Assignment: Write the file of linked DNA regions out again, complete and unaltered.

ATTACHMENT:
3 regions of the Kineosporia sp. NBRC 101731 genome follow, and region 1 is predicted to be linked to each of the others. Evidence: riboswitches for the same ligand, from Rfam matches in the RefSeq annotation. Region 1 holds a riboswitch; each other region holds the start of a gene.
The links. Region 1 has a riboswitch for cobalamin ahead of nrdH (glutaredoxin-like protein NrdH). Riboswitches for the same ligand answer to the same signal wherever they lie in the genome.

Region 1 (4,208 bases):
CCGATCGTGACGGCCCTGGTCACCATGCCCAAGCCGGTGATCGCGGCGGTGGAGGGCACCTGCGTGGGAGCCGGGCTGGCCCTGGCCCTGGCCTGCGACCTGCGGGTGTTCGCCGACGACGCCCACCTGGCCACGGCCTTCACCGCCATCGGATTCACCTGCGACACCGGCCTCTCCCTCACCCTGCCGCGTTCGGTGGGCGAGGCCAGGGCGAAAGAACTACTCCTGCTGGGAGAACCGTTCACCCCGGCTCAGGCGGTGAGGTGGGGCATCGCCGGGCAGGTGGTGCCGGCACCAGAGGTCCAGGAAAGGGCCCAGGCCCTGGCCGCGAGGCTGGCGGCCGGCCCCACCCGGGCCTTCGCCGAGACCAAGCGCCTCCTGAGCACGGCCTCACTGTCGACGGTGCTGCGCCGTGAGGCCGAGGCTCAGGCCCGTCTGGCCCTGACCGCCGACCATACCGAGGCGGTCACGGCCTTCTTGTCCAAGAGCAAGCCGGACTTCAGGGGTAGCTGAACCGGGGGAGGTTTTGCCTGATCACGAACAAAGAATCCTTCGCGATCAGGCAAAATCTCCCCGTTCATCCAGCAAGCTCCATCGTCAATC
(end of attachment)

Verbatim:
3 regions of the Kineosporia sp. NBRC 101731 genome follow, and region 1 is predicted to be linked to each of the others. Evidence: riboswitches for the same ligand, from Rfam matches in the RefSeq annotation. Region 1 holds a riboswitch; each other region holds the start of a gene.
The links. Region 1 has a riboswitch for cobalamin ahead of nrdH (glutaredoxin-like protein NrdH). Riboswitches for the same ligand answer to the same signal wherever they lie in the genome.

Region 1 (4,208 bases):
CCGATCGTGACGGCCCTGGTCACCATGCCCAAGCCGGTGATCGCGGCGGTGGAGGGCACCTGCGTGGGAGCCGGGCTGGCCCTGGCCCTGGCCTGCGACCTGCGGGTGTTCGCCGACGACGCCCACCTGGCCACGGCCTTCACCGCCATCGGATTCACCTGCGACACCGGCCTCTCCCTCACCCTGCCGCGTTCGGTGGGCGAGGCCAGGGCGAAAGAACTACTCCTGCTGGGAGAACCGTTCACCCCGGCTCAGGCGGTGAGGTGGGGCATCGCCGGGCAGGTGGTGCCGGCACCAGAGGTCCAGGAAAGGGCCCAGGCCCTGGCCGCGAGGCTGGCGGCCGGCCCCACCCGGGCCTTCGCCGAGACCAAGCGCCTCCTGAGCACGGCCTCACTGTCGACGGTGCTGCGCCGTGAGGCCGAGGCTCAGGCCCGTCTGGCCCTGACCGCCGACCATACCGAGGCGGTCACGGCCTTCTTGTCCAAGAGCAAGCCGGACTTCAGGGGTAGCTGAACCGGGGGAGGTTTTGCCTGATCACGAACAAAGAATCCTTCGCGATCAGGCAAAATCTCCCCGTTCATCCAGCAAGCTCCATCGTCAATC